winedos / Speed up RM software interrupt handling
ovek at arcticnet.no
Wed Mar 12 02:41:17 CST 2003
ons, 2003-03-12 kl. 05:42 skrev Jukka Heinonen:
> > I think it would be cleaner to make __wine_enter_vm86 simply return in
> > that case and let winedos deal with that. We don't want the signal
> > handling to have to know about winedos if possible.
> Well, that was actually one of the possibilities I did consider.
> Would it be acceptable, if __wine_enter_vm86 returns an integer
> between 0x00 and 0xff if software interrupt is to be emulated
> and -1 if hardware interrupt (or callback) is pending? Not
> a pretty interface, I'm afraid, but it would be independent of
> vm86 syscall details. It is unfortunate that vm86 stuff needs
> to be inside ntdll, but that probably cannot be helped.
> Anyway, __wine_enter_vm86 is not that interesting and I don't think
> I'm going to post patches against it right now. More interesting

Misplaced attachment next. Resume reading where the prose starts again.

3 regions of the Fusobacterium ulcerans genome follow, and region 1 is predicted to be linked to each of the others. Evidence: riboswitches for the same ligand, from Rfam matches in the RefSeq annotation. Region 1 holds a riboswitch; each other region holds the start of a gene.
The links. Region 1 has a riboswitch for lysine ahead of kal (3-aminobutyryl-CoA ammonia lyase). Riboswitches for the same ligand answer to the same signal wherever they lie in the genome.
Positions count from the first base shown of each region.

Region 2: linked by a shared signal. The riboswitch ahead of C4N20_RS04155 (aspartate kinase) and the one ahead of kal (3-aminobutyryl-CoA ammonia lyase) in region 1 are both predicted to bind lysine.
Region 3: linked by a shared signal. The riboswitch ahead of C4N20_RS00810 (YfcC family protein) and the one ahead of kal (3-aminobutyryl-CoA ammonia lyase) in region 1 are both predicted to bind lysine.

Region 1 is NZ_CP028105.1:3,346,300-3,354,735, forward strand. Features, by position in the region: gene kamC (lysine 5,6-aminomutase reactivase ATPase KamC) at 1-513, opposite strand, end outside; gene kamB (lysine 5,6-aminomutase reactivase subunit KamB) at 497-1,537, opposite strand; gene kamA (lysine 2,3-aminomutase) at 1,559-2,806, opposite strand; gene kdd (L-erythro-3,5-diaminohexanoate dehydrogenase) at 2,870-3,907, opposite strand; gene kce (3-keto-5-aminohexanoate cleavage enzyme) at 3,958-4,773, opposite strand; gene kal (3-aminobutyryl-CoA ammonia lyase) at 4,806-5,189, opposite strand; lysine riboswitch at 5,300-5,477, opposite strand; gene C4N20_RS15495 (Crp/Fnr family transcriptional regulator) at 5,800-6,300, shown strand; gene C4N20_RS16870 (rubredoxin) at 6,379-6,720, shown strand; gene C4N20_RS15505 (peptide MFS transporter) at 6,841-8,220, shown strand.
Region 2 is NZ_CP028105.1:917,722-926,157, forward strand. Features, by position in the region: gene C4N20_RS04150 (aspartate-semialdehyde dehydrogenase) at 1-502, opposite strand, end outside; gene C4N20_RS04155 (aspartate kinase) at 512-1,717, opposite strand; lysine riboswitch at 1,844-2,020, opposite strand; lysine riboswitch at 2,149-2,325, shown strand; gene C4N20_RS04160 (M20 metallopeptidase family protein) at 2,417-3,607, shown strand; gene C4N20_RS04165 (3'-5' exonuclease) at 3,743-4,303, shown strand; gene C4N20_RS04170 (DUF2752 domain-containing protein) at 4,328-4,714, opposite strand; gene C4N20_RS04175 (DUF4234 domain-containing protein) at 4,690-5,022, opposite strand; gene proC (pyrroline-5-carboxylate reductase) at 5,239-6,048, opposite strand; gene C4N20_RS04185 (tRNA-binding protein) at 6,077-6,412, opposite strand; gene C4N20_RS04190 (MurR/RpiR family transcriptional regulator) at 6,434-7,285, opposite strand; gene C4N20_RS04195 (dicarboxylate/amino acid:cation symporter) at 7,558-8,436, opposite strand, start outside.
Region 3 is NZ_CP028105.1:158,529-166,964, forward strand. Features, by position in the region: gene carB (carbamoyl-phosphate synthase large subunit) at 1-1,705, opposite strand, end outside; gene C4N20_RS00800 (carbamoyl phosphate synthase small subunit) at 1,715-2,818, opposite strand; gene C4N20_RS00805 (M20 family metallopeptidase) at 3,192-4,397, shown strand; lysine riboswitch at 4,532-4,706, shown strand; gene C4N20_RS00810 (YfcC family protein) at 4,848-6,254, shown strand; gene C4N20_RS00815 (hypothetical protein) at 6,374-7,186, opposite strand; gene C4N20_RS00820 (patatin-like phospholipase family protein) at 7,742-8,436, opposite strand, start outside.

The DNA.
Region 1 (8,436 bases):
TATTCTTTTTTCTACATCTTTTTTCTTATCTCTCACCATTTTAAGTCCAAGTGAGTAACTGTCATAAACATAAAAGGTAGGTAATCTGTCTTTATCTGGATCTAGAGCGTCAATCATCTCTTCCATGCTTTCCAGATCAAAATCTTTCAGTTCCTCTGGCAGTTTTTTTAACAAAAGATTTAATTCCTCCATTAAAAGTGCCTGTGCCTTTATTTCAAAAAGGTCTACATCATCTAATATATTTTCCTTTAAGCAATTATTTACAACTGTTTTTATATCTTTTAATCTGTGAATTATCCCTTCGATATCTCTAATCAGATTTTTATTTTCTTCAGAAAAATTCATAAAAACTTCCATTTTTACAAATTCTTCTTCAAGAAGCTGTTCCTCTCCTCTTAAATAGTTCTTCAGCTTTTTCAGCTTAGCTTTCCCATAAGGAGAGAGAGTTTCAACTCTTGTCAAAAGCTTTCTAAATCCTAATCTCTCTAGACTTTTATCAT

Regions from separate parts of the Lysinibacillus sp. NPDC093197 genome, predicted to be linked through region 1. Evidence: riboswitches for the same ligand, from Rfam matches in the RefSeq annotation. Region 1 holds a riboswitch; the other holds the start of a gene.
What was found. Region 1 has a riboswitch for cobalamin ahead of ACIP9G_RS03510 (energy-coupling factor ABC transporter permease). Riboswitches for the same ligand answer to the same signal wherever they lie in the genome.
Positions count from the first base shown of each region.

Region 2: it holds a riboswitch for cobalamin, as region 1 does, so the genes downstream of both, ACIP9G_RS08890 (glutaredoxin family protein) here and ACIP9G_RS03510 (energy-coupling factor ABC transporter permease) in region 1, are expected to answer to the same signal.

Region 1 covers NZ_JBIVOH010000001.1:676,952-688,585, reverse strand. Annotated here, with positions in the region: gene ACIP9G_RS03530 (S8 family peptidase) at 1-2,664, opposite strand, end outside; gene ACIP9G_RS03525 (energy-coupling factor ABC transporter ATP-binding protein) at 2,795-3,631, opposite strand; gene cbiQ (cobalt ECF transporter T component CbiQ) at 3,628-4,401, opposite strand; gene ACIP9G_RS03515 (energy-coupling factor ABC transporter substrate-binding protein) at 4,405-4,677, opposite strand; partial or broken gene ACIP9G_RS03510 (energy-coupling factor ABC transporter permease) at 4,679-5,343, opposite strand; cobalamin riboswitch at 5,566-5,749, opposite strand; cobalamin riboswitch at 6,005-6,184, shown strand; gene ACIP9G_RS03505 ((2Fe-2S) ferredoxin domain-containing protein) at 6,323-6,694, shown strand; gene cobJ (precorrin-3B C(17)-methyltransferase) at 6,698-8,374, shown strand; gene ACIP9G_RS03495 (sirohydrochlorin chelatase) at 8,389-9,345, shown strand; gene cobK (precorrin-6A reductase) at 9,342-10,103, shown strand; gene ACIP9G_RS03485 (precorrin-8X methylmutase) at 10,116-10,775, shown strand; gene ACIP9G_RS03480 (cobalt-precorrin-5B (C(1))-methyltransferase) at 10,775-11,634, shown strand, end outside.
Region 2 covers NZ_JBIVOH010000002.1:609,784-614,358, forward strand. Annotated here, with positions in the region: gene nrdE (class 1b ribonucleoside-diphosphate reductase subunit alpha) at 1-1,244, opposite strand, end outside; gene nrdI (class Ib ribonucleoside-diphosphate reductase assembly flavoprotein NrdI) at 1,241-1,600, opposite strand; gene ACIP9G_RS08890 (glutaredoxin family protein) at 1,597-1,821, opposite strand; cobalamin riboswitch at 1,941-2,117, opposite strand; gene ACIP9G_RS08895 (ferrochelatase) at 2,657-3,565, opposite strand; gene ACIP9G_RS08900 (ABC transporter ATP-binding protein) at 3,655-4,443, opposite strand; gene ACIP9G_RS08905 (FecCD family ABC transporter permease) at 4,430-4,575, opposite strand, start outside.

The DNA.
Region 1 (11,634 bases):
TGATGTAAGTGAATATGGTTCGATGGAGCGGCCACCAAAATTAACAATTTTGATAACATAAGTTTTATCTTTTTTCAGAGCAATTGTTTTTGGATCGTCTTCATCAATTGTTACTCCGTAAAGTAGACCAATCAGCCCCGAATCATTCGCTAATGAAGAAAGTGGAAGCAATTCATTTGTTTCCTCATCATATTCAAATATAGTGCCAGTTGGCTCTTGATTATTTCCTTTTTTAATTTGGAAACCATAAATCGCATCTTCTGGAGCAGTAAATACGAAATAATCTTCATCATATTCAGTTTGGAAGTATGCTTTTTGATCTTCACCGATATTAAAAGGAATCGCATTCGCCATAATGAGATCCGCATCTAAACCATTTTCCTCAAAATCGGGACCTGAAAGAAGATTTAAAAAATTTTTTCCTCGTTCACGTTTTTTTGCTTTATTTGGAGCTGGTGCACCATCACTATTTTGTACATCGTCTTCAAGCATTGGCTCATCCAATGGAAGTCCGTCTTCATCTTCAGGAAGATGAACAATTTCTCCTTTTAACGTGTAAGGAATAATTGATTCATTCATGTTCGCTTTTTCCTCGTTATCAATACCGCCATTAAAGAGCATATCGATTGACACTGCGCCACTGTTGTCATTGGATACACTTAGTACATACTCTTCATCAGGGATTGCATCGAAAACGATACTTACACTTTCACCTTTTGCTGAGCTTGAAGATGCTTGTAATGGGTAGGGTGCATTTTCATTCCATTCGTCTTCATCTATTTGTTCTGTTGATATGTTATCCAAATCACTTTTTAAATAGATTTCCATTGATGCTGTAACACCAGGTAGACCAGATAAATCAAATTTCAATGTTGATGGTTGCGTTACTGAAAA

> is that DOS emulation needs to be able to hook to SIGUSR2/SIGALRM
> even in protected mode so some kind of callback to winedos is
> needed in set_vm86_pend. How to handle TEB.vm86_pending flag
> in this case is something I don't know. There are lots of messy
> ways but doing it in a sane way is not easy.
What I might have done if we sticked to exceptions would be to have the
whole DOS VM thread (that runs the code) be protected by a
__TRY/__EXCEPT block, not just DOSVM_Enter, and then have a flag (maybe
in the TEB) that the DPMI could set whenever executing in app protected
mode, and either set_vm86_pend or the exception handler could check; the
point being that exceptions would still be thrown in protected mode,
which the thread-wide exception handler could then catch and handle
appropriately. If you really don't want to use exceptions, then I
suppose you'll have to do a whole lot of stack frame mangling (change
the context so the code resumes at some custom winedos handler, which
would then dispatch to the right stuff) instead, which could get ugly.
Why not rather address the root cause of why you don't like to use
exceptions, that they're slow? I don't see any fundamental reason they
have to be, since as I understand, after the frame is set up, they
basically just need to look up some memory addresses and jump to the
appropriate code. There isn't an obvious reason a direct call should be
that much faster. I'm pretty sure Windows does it reasonably fast, why
can't Wine? I think that'd be worth looking into.
More information about the wine-devel